“You can afford these whims because then you burn it.” This forceful affirmation is the one that any sports person hears almost every day, because rare is the day in which they do not make an exquisite gastronomic offer to the palate, but poor in terms of its contribution to good health. This belief is due to the constant publication of articles insisting that gaining muscle dramatically increases daily energy expenditure. And on top of that, this happens even while resting. Recently, the athlete and popularizer greg nuckols in his ‘Stronger by Science’ blog (an essential source of knowledge), he explored in detail the extent to which this was true. I already anticipate that not so much, or at least not enough so that someone who wants to take care of themselves can be eating badly every day ‘because he or she burns it’. The information that Nuckols exposes almost always implies dedicating some time to reading, which is why I anticipate that today’s article is a dense one, unfit for lovers of pills with a ‘reggaetonero’ dance from TikTok, or of miraculous and simple promises.
What does science say?
Skeletal muscle only burns about 13 calories per kilogram a day at rest, as can be verified in some medical study. If we do a quick calculation, this would mean that by managing to gain five kilos of clean muscle mass, something that may sound little like that but is not at all, our basal metabolism would have increased by 65 calories/day, that is, a little more than Two Maria biscuits or not even half a croissant Outrageous!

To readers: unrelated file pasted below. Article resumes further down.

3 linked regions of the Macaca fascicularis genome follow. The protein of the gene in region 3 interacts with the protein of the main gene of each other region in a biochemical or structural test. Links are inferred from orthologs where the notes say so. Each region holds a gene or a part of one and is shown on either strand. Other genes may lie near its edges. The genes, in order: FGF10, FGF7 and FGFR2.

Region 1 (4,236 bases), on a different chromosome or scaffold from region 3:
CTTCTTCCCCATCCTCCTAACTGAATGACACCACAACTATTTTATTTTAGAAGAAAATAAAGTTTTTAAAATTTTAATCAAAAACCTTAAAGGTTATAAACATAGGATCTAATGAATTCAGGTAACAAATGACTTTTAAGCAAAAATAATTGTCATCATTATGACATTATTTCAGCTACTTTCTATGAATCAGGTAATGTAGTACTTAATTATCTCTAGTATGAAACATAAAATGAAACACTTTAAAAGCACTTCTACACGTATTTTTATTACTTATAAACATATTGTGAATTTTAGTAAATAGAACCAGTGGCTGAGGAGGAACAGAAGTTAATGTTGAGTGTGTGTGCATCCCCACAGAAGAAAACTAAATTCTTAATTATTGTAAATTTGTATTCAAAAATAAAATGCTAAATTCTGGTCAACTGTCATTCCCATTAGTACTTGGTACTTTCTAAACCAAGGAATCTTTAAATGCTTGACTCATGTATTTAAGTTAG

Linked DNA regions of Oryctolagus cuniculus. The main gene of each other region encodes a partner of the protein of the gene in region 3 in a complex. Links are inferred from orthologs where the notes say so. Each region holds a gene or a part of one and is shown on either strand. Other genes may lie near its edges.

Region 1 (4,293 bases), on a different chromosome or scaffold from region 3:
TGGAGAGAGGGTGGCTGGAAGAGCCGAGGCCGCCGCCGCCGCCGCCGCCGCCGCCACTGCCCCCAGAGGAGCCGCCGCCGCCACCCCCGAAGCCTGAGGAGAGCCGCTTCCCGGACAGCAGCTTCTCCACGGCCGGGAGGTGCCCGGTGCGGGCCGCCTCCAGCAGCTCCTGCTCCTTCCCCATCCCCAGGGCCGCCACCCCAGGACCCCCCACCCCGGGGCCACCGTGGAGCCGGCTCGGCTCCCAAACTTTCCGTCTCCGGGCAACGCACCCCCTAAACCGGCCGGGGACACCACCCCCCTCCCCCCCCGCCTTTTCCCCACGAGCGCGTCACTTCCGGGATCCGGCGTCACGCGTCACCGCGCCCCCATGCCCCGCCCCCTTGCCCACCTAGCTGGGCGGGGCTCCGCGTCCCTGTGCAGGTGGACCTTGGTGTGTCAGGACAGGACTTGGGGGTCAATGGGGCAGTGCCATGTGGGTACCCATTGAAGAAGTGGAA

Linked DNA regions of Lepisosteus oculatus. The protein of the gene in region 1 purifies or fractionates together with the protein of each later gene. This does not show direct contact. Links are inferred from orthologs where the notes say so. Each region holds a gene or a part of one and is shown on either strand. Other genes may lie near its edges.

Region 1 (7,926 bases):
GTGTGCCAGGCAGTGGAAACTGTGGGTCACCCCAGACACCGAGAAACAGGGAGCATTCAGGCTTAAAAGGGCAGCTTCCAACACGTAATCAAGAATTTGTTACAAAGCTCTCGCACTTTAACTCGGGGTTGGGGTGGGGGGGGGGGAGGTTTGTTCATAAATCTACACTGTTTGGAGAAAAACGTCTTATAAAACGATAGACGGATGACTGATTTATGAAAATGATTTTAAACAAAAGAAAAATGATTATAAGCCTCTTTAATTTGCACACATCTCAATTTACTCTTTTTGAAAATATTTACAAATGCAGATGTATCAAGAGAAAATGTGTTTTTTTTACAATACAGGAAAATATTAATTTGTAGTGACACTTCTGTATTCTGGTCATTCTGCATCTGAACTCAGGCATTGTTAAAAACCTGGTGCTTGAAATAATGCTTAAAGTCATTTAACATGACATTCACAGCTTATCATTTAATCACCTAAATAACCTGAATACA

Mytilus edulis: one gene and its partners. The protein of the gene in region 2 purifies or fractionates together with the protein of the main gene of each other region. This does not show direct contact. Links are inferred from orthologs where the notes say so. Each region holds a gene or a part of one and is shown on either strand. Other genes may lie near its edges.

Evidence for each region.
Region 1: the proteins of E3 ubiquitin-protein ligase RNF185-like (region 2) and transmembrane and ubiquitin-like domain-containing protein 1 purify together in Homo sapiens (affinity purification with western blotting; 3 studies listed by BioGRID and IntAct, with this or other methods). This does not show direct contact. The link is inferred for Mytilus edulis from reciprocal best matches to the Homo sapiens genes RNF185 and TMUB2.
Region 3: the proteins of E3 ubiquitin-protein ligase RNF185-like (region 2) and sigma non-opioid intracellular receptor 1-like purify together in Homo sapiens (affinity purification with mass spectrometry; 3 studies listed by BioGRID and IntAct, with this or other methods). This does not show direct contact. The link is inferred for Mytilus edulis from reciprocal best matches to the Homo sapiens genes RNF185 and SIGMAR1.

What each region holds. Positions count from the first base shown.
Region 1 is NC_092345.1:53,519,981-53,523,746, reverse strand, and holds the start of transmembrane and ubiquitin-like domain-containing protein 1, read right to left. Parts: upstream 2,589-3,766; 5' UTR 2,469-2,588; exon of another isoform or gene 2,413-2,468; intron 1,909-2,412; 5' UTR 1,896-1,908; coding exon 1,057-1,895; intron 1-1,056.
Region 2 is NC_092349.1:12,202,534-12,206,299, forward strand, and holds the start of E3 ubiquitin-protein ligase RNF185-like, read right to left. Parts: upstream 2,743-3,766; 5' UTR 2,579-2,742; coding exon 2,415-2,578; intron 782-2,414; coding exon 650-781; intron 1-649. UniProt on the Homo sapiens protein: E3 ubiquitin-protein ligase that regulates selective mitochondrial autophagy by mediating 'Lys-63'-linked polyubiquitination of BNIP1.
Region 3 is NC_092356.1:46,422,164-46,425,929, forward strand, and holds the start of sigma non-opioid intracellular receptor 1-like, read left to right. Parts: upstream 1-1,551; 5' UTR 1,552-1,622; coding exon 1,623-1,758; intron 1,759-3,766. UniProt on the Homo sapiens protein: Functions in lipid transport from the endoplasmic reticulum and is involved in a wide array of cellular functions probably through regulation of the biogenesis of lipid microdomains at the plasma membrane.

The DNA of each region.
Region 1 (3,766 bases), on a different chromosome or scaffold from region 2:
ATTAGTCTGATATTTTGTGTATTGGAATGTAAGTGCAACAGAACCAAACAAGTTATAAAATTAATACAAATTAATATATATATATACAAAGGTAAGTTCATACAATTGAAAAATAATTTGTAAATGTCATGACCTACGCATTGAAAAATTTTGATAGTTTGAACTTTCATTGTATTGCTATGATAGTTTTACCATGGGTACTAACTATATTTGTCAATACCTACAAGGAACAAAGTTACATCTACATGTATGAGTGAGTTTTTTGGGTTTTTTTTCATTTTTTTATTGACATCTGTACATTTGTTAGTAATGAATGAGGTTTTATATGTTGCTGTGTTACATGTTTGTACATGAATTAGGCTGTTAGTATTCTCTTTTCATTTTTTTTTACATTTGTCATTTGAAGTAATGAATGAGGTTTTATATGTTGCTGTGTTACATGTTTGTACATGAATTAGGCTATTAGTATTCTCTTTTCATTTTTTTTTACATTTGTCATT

However, the reality is not so simple since the basal metabolic rate specific to muscle tissue is only a part of your energy expenditure. To know the total consumption, there are different calculation methods. Nuckols remembers to classify the energy expenditure into two groups: active and non-active energy expenditure.
He non-active energy expenditure includes basal metabolism (the energy we expend simply by being alive: keeping our organs working, carrying out basic cellular processes, etc.), and the thermic effect of food (the energy we burn to digest, absorb, and metabolize food ). He active energy expenditure it includes everything else: from watching TV thinking about shrews to running a marathon.
Any muscle gain affects both types of energy expenditure. The 13 calories per kilo a day in the previously exposed research only account for the effects of muscle on non-active energy expenditure, so it is missing estimate the impact of our muscle mass on active energy expenditure. To do this, one must rely on a simple relationship: under a given level of activity, active energy expenditure increases linearly with our body mass. Calories are a unit of energy, and energy expenditure increases with the amount of work we do. Let’s stop thinking about dumbbells and cream-filled puffs and apply the physical definition of work: Work = Force × Distance, where Force = Mass × Acceleration. So, Work = Mass × Acceleration × Distance. In other words, if acceleration and distance remain constant (practically explained, if you move the same amount and in the same way), work, and therefore energy expenditure scales approximately 1:1 with mass.
If the mass you move increases by 1%, your active energy expenditure should increase by approximately 1%, assuming your activity levels don’t change. That’s true regardless of whether the increase in overall mass is due to muscle gain, fat gain, increased hydration, or because you like to hike with a fully loaded backpack.
So how can we estimate active energy expenditure?